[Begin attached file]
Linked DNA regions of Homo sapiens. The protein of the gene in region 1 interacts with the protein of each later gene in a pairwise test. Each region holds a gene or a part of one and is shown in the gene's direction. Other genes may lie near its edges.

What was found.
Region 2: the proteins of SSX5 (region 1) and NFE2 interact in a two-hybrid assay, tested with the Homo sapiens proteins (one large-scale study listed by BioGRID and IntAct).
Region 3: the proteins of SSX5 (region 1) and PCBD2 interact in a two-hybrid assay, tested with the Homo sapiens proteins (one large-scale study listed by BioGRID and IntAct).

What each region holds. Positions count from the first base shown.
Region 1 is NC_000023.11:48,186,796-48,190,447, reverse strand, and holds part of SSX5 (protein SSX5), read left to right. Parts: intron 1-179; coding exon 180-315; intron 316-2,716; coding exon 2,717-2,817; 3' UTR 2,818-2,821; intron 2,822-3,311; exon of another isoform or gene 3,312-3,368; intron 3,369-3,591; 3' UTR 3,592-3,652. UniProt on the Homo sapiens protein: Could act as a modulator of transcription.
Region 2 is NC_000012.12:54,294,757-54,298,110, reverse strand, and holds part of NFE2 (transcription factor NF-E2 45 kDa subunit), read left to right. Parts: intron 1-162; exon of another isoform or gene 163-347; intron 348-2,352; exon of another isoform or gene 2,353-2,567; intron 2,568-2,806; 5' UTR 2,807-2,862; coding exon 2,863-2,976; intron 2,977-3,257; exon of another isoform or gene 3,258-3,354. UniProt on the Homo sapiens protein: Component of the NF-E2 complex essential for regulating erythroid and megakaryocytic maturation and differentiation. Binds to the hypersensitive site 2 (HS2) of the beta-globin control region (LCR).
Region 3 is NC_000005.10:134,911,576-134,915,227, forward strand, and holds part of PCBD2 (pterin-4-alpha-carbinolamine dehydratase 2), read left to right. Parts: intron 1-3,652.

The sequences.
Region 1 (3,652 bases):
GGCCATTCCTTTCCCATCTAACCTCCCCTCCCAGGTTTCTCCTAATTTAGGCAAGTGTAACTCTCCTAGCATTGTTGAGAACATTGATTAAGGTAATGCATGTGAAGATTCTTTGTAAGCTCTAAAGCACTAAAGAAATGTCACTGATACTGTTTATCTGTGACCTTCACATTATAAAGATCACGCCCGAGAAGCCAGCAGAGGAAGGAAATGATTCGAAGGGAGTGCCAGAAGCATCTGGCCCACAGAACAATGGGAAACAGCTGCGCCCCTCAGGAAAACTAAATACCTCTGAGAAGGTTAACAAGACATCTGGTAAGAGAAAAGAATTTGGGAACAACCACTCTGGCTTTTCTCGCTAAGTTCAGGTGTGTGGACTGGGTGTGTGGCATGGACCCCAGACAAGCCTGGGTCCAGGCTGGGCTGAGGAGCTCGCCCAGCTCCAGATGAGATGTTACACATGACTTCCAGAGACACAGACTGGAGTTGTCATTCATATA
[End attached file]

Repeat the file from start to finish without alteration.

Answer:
Linked DNA regions of Homo sapiens. The protein of the gene in region 1 interacts with the protein of each later gene in a pairwise test. Each region holds a gene or a part of one and is shown in the gene's direction. Other genes may lie near its edges.

What was found.
Region 2: the proteins of SSX5 (region 1) and NFE2 interact in a two-hybrid assay, tested with the Homo sapiens proteins (one large-scale study listed by BioGRID and IntAct).
Region 3: the proteins of SSX5 (region 1) and PCBD2 interact in a two-hybrid assay, tested with the Homo sapiens proteins (one large-scale study listed by BioGRID and IntAct).

What each region holds. Positions count from the first base shown.
Region 1 is NC_000023.11:48,186,796-48,190,447, reverse strand, and holds part of SSX5 (protein SSX5), read left to right. Parts: intron 1-179; coding exon 180-315; intron 316-2,716; coding exon 2,717-2,817; 3' UTR 2,818-2,821; intron 2,822-3,311; exon of another isoform or gene 3,312-3,368; intron 3,369-3,591; 3' UTR 3,592-3,652. UniProt on the Homo sapiens protein: Could act as a modulator of transcription.
Region 2 is NC_000012.12:54,294,757-54,298,110, reverse strand, and holds part of NFE2 (transcription factor NF-E2 45 kDa subunit), read left to right. Parts: intron 1-162; exon of another isoform or gene 163-347; intron 348-2,352; exon of another isoform or gene 2,353-2,567; intron 2,568-2,806; 5' UTR 2,807-2,862; coding exon 2,863-2,976; intron 2,977-3,257; exon of another isoform or gene 3,258-3,354. UniProt on the Homo sapiens protein: Component of the NF-E2 complex essential for regulating erythroid and megakaryocytic maturation and differentiation. Binds to the hypersensitive site 2 (HS2) of the beta-globin control region (LCR).
Region 3 is NC_000005.10:134,911,576-134,915,227, forward strand, and holds part of PCBD2 (pterin-4-alpha-carbinolamine dehydratase 2), read left to right. Parts: intron 1-3,652.

The sequences.
Region 1 (3,652 bases):
GGCCATTCCTTTCCCATCTAACCTCCCCTCCCAGGTTTCTCCTAATTTAGGCAAGTGTAACTCTCCTAGCATTGTTGAGAACATTGATTAAGGTAATGCATGTGAAGATTCTTTGTAAGCTCTAAAGCACTAAAGAAATGTCACTGATACTGTTTATCTGTGACCTTCACATTATAAAGATCACGCCCGAGAAGCCAGCAGAGGAAGGAAATGATTCGAAGGGAGTGCCAGAAGCATCTGGCCCACAGAACAATGGGAAACAGCTGCGCCCCTCAGGAAAACTAAATACCTCTGAGAAGGTTAACAAGACATCTGGTAAGAGAAAAGAATTTGGGAACAACCACTCTGGCTTTTCTCGCTAAGTTCAGGTGTGTGGACTGGGTGTGTGGCATGGACCCCAGACAAGCCTGGGTCCAGGCTGGGCTGAGGAGCTCGCCCAGCTCCAGATGAGATGTTACACATGACTTCCAGAGACACAGACTGGAGTTGTCATTCATATA